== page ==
The Supreme Court ruled last year that it was constitutional for public schools to perform random drug tests on students participating in extracurricular activities. The rationale was that the state had an especially strong interest in preventing drug abuse among children, and that the efficacy of testing as a deterrent to use was (in Justice Scalia’s words) “self-evident.” Justice Thomas, writing for the Court, called testing “a reasonably effective means” of prevention.
Now the same group that does the annual Monitoring the Future survey which is used as the main national report card in the drug war, has done a large-scale study of school districts with and without mandatory testing and found approximately zero difference in drug use rates. The obvious interpretation is that the frequency of tests and severity of sanctions in actual programs aren’t high enough to generate the deterrent effect that testing ought, in principle, to be able to create.
But the results don’t leave much room for doubt about the efficacy of the programs now in place; it’s hard to believe that the National Institute on Drug Abuse would be muttering about the need for several more studies if a study this big done by a group that respectable had found that testing works.
That raises, or ought to raise, the question whether a procedure that might under some circumstances have an effect, and whose intrusion on liberty would be justified by that effect, is still justified (in legal terms) if done in a form that does not in fact have that effect. Is the fact that twice-weekly drug testing might be effective sufficient justification for exposing students to what turns out to be useless annual drug testing?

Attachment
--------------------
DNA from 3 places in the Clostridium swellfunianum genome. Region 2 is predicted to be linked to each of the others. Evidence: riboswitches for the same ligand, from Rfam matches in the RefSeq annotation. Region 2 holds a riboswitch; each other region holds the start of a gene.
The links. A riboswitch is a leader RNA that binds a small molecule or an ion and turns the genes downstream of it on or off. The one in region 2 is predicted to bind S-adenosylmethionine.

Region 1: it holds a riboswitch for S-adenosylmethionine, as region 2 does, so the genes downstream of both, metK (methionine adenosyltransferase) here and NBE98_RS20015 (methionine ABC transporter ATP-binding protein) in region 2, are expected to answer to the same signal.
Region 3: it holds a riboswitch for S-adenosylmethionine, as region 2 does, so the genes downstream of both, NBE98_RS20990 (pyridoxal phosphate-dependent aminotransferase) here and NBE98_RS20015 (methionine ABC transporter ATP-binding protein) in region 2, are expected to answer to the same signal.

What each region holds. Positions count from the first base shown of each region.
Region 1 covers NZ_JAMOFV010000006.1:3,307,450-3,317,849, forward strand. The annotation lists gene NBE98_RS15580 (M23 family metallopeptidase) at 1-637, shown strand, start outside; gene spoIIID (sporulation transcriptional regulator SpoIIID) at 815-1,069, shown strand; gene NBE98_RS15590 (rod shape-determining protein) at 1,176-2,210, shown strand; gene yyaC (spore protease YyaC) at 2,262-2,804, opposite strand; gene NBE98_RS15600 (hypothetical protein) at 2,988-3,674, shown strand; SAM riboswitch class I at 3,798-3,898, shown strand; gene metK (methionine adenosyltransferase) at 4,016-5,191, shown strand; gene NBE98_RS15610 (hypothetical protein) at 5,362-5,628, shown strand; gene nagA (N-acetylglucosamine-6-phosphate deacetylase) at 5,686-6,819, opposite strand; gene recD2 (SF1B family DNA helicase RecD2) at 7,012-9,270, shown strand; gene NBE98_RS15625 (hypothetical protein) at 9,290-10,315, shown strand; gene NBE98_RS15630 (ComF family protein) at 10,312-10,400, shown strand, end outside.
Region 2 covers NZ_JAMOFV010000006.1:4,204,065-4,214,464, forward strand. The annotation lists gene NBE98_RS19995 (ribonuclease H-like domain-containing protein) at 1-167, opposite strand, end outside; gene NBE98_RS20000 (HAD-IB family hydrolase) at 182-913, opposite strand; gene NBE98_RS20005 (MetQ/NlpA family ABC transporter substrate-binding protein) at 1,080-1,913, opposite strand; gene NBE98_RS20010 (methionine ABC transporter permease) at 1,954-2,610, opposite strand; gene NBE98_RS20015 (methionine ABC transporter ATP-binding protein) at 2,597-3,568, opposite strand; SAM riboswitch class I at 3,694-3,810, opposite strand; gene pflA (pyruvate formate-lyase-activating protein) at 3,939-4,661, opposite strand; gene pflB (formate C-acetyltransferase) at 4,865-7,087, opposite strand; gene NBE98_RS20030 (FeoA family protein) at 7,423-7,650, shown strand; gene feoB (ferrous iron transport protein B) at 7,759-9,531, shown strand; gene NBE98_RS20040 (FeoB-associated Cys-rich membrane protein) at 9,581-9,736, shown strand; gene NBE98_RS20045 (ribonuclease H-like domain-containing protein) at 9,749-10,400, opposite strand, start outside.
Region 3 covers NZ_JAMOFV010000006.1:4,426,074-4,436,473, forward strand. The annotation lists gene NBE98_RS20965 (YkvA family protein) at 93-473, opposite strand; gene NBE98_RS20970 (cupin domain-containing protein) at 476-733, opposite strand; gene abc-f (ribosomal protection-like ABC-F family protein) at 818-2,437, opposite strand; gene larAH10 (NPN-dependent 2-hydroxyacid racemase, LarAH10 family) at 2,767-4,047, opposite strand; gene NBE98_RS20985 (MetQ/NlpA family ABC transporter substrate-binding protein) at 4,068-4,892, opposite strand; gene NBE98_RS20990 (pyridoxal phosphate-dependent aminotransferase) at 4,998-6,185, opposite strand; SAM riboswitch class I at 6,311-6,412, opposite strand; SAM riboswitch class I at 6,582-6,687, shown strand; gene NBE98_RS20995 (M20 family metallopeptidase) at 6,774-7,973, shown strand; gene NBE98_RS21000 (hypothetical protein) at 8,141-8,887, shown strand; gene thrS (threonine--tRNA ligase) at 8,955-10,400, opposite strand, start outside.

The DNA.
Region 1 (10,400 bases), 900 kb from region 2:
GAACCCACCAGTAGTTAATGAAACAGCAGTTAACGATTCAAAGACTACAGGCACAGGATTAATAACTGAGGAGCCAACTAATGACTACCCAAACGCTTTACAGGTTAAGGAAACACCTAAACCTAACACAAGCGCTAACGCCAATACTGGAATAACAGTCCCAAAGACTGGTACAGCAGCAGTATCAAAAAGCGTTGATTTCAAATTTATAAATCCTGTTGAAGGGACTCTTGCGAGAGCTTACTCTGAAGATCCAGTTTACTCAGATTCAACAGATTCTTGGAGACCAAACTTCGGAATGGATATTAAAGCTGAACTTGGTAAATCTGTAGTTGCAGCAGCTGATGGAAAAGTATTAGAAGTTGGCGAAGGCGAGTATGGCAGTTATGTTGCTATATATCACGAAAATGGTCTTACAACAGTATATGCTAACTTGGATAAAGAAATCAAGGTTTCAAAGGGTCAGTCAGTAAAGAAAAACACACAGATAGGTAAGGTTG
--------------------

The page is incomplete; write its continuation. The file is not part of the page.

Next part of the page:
Questions for my legal-scholar friends:
Does the Supreme Court entertain writs of error coram nobis or some parallel version of a motion for reconsideration?
Would a District Court be justified in rejecting a new testing plan as unconstitutional when the controlling Supreme Court decision finding it constitutional turns out to have been based on an assumption false to fact?
Whatever the answers to those questions, the issue may come to the Court again as part of a challenge to a policy testing all students, not just those participating in extracurriculars.
Stephen Breyer, part of the majority, seems to have chosen an unfortunate moment to reiterate his support for drug testing: apparently his remarks coincided with the release of the new study undercutting the factual basis of the decision, in which his was the swing vote. It will be interesting to see whether Breyer allows himself to be swayed by the facts, whether Thomas continues to think that something with zero measured effect is still “reasonably effective,” and whether Scalia is prepared to deal with the possibility a proposition that strikes him as self-evident might nevertheless be untrue.
Of course aren’t the only venues for action here. I would expect the new study to slow down the drive for school-based testing; it might even lead some school districts to abandon their drug-testing programs.